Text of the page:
Professors from various disciplines present their take on a common theme
A philosopher, a pianist and a psychologist walk into a theatre. What sounds like the opener of a bad joke was actually the first of six interdisciplinary conversations happening on campus this year. This is the fourth year that these conversations are taking place at Mount Allison.
Due to a scheduling conflict, the first talk took place in the Motyer-Fancy Theatre as opposed to the Owens Art Gallery. This minor disturbance did not prevent a healthy crowd of roughly 20 to 30 people from attending the talk. The audience included students, professors representing multiple disciplines and various members of the local community.
The first 30 minutes of these talks are divided evenly between three speakers, usually professors. After the brief lectures, the other 30 minutes are dedicated to a lively discussion between the panelists and the audience. Guiding these lectures and questions is a theme for each year’s conversations. The greater theme of this year’s dialogues is “connections.”
The unique trait of these talks is how each presenter interprets this broad theme. The three panelist for this round of talks were Dr. David Rogosin of the music department, Dr. Lisa Hamilton of the psychology department and Dr. Roopen Majithia of the philosophy department. Each panelist brought their own experiences, research and flavour to the event.
Rogosin opened the event by speaking on his relationship with music and Aikido, a martial art focused on deflecting attacks and one’s own self-connection. His focus was the interpersonal and personal connections within his life’s two passions, aikido and musical performance. Rogosin specifically spoke to the deep internal connection every performer feels as they attempt to execute their craft perfectly. Also, a major point of focus was that it is important to not only listen to others, but also to your own body and soul.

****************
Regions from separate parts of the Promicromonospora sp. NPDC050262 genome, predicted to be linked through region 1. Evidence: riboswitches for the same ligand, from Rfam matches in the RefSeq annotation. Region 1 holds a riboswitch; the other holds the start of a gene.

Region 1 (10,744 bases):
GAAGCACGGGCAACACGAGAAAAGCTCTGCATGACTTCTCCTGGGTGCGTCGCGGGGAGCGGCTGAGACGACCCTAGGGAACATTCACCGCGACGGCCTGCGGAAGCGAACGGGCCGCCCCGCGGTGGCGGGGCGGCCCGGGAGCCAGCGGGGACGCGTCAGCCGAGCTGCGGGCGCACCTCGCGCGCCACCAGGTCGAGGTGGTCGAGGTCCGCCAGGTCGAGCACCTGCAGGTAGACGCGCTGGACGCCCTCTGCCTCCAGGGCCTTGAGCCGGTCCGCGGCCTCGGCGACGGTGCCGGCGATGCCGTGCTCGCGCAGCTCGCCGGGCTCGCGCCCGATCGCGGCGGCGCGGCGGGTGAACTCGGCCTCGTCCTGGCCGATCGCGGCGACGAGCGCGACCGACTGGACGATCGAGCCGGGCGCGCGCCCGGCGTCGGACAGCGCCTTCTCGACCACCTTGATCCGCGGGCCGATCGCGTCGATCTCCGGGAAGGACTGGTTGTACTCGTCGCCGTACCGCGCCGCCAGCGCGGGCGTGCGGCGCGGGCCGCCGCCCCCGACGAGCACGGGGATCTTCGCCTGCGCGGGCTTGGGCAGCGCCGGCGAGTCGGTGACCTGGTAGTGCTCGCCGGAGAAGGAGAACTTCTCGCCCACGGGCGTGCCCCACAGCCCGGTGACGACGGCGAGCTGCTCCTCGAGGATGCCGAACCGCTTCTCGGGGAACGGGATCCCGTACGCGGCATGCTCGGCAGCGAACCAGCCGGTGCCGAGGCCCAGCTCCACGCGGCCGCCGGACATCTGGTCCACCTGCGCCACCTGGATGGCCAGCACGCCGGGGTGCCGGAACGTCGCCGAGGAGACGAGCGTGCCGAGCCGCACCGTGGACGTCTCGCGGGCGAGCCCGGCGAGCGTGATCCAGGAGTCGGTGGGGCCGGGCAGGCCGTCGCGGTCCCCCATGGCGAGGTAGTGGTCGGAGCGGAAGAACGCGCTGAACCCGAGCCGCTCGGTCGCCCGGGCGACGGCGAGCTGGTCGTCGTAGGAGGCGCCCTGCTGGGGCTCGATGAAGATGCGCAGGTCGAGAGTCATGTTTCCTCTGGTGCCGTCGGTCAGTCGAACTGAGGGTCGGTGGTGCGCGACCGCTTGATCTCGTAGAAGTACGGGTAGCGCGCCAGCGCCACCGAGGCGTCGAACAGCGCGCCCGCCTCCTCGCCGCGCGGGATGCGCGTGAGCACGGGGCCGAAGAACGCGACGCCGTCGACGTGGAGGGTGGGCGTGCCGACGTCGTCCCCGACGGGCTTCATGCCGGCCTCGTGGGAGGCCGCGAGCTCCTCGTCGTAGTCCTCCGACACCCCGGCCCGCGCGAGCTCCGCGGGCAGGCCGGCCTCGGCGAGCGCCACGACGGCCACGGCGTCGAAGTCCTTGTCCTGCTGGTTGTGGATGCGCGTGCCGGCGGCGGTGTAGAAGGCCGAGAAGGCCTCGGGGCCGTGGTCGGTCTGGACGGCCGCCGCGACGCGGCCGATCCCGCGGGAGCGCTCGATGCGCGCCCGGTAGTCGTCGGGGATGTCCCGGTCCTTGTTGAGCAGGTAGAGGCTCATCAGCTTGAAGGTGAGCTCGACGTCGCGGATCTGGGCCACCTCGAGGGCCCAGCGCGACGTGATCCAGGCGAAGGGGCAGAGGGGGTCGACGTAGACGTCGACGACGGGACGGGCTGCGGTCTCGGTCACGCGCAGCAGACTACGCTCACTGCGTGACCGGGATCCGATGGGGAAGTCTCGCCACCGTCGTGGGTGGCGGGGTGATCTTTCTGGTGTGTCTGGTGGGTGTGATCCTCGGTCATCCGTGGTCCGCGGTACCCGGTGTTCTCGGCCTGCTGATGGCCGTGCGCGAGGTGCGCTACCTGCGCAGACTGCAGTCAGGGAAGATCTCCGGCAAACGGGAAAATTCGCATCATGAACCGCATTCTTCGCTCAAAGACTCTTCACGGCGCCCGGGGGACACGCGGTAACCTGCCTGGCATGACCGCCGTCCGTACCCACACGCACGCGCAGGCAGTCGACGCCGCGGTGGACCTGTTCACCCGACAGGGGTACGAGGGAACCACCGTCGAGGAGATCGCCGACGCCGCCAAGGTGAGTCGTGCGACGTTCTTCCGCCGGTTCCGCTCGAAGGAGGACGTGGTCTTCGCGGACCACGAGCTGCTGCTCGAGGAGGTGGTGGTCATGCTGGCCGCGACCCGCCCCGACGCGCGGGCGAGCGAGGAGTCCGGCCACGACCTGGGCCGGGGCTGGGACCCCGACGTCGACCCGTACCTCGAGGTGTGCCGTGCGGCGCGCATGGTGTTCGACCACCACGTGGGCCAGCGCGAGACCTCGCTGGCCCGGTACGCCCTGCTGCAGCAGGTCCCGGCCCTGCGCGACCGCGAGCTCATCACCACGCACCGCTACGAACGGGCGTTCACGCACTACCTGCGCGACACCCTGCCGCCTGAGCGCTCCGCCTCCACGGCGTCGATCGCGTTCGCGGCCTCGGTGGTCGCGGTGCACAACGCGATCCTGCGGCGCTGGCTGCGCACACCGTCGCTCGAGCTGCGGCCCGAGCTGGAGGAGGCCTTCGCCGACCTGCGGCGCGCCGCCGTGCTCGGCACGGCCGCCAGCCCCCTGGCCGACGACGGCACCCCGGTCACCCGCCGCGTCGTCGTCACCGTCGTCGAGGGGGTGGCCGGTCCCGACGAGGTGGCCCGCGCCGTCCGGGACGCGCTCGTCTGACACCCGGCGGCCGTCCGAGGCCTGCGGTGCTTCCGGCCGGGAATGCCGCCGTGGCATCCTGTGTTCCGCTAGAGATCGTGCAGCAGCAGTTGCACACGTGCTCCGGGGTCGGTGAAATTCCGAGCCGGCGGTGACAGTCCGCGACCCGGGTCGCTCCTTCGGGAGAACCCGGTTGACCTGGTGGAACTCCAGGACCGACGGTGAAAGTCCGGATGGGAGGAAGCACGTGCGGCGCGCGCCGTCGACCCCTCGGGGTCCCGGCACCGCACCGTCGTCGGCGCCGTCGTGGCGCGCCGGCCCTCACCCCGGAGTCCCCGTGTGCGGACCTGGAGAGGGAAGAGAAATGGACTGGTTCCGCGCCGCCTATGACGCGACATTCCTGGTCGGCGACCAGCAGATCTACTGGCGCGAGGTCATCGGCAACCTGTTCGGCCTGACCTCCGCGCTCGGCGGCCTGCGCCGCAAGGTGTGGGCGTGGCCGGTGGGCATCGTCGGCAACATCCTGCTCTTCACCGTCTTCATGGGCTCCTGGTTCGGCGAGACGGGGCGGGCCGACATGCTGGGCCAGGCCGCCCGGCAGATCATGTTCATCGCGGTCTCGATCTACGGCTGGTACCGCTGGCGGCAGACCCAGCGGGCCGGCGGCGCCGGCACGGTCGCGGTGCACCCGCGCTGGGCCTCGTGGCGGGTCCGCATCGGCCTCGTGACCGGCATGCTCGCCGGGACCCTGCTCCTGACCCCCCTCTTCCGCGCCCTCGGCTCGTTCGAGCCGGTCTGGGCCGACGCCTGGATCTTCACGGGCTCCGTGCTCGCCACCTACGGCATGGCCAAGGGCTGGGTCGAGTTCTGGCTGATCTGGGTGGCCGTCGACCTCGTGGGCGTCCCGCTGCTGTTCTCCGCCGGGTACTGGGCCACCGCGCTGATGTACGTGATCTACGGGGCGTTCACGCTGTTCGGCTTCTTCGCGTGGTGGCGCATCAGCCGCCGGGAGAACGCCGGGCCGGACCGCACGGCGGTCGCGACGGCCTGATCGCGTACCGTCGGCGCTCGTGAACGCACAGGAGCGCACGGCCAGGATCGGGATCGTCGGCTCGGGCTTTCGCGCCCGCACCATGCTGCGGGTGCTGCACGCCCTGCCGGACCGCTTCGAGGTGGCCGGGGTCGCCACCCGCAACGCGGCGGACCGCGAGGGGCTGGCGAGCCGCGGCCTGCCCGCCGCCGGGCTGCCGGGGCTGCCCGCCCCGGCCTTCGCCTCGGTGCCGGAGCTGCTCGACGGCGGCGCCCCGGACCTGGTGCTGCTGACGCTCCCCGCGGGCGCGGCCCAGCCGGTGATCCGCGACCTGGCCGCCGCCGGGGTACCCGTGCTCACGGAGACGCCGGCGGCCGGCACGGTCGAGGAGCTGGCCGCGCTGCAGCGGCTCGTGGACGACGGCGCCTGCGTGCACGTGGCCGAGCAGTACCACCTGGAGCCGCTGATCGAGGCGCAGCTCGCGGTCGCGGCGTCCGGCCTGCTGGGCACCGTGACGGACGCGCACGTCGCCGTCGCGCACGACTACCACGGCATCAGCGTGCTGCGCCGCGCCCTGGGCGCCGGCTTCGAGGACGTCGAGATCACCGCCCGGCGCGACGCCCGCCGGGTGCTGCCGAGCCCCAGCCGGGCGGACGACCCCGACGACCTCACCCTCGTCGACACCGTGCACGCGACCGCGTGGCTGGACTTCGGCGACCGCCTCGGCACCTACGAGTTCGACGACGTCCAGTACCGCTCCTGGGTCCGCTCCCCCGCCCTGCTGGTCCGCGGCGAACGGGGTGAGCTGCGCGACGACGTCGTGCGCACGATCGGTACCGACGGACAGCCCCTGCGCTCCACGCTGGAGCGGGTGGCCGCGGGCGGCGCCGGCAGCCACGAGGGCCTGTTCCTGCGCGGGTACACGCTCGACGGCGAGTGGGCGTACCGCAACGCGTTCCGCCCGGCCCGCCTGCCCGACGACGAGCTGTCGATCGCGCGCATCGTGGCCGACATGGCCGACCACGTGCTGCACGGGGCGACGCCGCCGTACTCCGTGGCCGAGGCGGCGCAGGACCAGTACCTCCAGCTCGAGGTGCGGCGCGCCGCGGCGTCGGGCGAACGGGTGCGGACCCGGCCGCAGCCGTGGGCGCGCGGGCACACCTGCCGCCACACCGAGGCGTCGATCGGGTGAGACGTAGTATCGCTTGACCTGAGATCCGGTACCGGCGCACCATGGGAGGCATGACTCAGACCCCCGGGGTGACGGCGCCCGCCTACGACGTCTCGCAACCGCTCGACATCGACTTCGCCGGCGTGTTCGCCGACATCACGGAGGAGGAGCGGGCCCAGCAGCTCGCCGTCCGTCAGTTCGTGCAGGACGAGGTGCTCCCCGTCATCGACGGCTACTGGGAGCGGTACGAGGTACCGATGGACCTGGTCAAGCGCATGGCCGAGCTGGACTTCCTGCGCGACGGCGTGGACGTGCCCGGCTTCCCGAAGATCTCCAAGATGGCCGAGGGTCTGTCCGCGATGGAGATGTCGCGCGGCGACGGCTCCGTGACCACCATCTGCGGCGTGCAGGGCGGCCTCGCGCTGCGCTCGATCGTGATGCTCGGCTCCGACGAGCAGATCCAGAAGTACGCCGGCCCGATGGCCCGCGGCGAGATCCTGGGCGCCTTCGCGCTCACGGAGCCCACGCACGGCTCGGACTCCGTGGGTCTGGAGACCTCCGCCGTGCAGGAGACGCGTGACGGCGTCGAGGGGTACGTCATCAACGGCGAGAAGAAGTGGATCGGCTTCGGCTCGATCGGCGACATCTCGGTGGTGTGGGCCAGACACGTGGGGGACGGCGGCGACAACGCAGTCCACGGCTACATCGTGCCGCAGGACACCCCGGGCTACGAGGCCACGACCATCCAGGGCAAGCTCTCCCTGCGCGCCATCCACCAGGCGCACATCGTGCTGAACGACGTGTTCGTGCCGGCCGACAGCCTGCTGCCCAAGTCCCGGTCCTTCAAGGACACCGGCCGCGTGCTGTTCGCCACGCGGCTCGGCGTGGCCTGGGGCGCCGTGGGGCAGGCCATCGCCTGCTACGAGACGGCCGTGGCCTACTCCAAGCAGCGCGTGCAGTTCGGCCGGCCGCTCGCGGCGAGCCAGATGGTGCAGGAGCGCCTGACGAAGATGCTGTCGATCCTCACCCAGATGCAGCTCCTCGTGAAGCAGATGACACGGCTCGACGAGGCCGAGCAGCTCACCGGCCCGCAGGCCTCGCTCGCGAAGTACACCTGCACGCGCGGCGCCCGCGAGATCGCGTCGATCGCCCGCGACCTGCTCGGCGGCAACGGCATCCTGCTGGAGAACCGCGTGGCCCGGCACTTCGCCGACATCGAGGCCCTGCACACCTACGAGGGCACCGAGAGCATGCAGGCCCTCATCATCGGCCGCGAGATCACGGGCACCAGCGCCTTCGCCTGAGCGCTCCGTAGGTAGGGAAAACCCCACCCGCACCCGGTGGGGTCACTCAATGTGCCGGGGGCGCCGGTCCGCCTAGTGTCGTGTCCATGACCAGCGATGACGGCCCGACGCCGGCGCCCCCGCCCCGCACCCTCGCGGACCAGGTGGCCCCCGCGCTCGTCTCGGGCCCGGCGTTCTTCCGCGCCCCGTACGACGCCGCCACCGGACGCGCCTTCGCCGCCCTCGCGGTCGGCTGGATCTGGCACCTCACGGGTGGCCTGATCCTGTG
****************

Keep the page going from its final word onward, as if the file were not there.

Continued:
Following Rogosin, Hamilton discussed the connection between the emerging field of social neuroscience and social justice. Her talk was composed of topics pertinent for the present day, such as the malleability of “in-groups and out-groups.” In-groups refer to the social groups that an individual identifies themself as a member of and out-groups are those with which the individual does not identify. Research in the field of social neuroscience has shown that they are defined by social context, not simply biological hardwiring.
Finishing the series was Majithia, who spoke on the connections between the Global East and the West in an age of growing global tension. One of the points he emphasized was for the people of the world to find common problems that can be overcome together. “Conversations have lagged, and it is good to see them revived again in this way,” Majithia said on interdisciplinary conversations.
Sandy MacIver, a member of the ad hoc committee behind the talks, emphasized that these talks “can be a community, that we can create community amongst all of us if we can get us together in this same room and have these kinds of conversations.”
The next interdisciplinary talk is set to take place on Oct. 18, from 4:30 to 5:20 p.m., most likely in the Owens Art Gallery as usual. All are welcome to join the next session of dialogue and, of course, connection.